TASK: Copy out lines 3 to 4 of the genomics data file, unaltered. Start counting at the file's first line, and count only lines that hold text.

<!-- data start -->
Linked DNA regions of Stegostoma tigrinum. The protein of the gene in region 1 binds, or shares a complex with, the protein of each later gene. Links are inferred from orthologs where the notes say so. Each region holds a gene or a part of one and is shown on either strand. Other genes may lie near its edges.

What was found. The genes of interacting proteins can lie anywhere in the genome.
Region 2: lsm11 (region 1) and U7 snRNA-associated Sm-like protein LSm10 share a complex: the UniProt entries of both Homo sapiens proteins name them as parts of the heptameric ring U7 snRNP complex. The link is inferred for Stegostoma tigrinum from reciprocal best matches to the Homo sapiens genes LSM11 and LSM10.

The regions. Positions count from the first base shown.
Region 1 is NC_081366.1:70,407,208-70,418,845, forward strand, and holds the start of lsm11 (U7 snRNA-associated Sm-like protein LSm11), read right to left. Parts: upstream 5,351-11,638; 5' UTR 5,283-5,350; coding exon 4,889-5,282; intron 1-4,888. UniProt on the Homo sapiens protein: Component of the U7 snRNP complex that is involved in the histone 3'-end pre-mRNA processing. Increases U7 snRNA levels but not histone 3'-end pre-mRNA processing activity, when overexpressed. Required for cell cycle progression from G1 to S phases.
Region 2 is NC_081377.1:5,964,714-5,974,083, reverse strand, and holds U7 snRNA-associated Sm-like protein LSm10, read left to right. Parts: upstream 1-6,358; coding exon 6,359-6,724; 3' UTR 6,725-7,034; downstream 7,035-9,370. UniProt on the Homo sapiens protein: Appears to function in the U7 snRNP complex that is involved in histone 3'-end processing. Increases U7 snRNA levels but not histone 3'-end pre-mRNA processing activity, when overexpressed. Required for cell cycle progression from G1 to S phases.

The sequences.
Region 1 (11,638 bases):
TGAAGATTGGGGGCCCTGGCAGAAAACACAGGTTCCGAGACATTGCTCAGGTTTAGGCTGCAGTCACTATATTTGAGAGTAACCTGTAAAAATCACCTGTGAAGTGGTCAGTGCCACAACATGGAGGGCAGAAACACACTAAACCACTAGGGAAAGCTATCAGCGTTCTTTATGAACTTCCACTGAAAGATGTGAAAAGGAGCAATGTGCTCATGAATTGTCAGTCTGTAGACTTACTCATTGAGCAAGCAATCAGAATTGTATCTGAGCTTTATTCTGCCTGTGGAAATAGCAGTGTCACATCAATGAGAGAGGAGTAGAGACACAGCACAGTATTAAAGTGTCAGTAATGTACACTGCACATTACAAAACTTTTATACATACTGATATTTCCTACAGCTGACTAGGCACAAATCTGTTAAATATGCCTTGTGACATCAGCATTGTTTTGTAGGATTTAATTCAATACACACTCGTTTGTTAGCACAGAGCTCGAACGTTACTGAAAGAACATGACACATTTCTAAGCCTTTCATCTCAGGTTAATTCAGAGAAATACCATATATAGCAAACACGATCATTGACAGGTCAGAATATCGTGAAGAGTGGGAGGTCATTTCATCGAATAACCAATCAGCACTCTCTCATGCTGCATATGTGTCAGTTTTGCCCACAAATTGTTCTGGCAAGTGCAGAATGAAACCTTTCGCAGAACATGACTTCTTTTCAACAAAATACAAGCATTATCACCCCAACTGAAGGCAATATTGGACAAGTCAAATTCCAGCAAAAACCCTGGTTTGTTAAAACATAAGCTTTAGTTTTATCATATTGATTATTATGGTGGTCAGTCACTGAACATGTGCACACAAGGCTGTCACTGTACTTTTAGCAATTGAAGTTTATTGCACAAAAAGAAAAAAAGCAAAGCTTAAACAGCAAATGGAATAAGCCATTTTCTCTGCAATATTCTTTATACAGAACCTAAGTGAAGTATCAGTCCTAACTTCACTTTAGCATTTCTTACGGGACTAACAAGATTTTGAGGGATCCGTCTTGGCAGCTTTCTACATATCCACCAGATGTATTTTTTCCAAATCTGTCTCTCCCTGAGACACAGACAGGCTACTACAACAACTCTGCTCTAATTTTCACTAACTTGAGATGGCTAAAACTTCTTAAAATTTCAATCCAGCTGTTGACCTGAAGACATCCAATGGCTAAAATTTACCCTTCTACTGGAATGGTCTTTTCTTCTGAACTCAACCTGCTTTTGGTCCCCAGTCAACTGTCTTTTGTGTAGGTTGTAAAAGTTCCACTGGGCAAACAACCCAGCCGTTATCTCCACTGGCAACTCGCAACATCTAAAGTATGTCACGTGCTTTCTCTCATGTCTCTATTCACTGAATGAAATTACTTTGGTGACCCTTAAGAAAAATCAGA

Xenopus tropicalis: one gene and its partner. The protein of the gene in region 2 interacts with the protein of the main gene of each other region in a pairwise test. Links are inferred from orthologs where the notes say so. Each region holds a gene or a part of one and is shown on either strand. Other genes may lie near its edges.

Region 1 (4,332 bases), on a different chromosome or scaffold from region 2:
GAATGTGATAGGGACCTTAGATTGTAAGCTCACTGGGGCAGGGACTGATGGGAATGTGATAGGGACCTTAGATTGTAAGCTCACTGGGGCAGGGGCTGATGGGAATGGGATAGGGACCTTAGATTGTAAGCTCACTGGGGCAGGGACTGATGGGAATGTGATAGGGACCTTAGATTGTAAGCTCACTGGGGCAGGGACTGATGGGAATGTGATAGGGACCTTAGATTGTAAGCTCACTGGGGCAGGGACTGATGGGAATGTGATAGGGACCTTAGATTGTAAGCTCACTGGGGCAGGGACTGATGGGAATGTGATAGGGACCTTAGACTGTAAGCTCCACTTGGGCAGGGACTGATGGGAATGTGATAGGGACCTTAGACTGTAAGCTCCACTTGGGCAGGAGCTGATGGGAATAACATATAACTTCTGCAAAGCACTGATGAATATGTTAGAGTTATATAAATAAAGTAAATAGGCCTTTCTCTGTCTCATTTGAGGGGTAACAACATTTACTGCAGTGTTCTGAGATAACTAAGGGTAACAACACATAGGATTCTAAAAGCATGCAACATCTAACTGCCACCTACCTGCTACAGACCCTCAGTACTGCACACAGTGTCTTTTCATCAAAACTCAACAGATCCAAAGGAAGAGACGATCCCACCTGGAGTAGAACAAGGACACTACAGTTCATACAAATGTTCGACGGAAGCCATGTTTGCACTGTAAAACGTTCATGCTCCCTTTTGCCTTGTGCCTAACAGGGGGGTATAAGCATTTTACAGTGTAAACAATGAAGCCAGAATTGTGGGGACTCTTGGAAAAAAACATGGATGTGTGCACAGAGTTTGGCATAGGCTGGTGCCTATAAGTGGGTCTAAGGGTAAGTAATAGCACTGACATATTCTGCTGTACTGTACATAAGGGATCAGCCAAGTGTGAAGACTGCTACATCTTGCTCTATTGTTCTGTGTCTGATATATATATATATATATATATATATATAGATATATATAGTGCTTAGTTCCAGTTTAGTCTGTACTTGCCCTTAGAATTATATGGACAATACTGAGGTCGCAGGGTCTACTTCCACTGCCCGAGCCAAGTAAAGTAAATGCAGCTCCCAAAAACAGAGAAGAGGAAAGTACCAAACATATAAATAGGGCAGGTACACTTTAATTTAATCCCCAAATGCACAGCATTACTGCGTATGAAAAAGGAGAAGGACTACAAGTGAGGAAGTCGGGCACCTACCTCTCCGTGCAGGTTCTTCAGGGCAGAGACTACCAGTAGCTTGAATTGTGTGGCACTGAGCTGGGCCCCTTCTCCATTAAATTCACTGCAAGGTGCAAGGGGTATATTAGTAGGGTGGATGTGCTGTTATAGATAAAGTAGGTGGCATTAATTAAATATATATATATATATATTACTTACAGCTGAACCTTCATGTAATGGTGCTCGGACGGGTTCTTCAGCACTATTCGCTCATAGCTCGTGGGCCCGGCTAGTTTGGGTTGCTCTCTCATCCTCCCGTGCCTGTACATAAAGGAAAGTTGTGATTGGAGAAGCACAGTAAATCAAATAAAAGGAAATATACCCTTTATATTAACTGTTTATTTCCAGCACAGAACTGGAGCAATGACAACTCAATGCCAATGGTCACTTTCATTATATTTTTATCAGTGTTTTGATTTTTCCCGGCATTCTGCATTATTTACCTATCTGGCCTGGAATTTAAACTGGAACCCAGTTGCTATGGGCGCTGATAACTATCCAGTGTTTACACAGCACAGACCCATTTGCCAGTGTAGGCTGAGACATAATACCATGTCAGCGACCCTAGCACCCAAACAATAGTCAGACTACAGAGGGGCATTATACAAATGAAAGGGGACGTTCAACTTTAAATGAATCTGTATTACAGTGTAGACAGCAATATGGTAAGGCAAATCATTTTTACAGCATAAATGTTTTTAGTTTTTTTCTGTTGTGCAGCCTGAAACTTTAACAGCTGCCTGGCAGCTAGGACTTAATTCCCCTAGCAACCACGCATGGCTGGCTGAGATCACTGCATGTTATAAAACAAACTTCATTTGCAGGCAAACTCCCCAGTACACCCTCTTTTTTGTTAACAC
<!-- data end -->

Region 2: lsm11 (region 1) and U7 snRNA-associated Sm-like protein LSm10 share a complex: the UniProt entries of both Homo sapiens proteins name them as parts of the heptameric ring U7 snRNP complex. The link is inferred for Stegostoma tigrinum from reciprocal best matches to the Homo sapiens genes LSM11 and LSM10.

The regions. Positions count from the first base shown.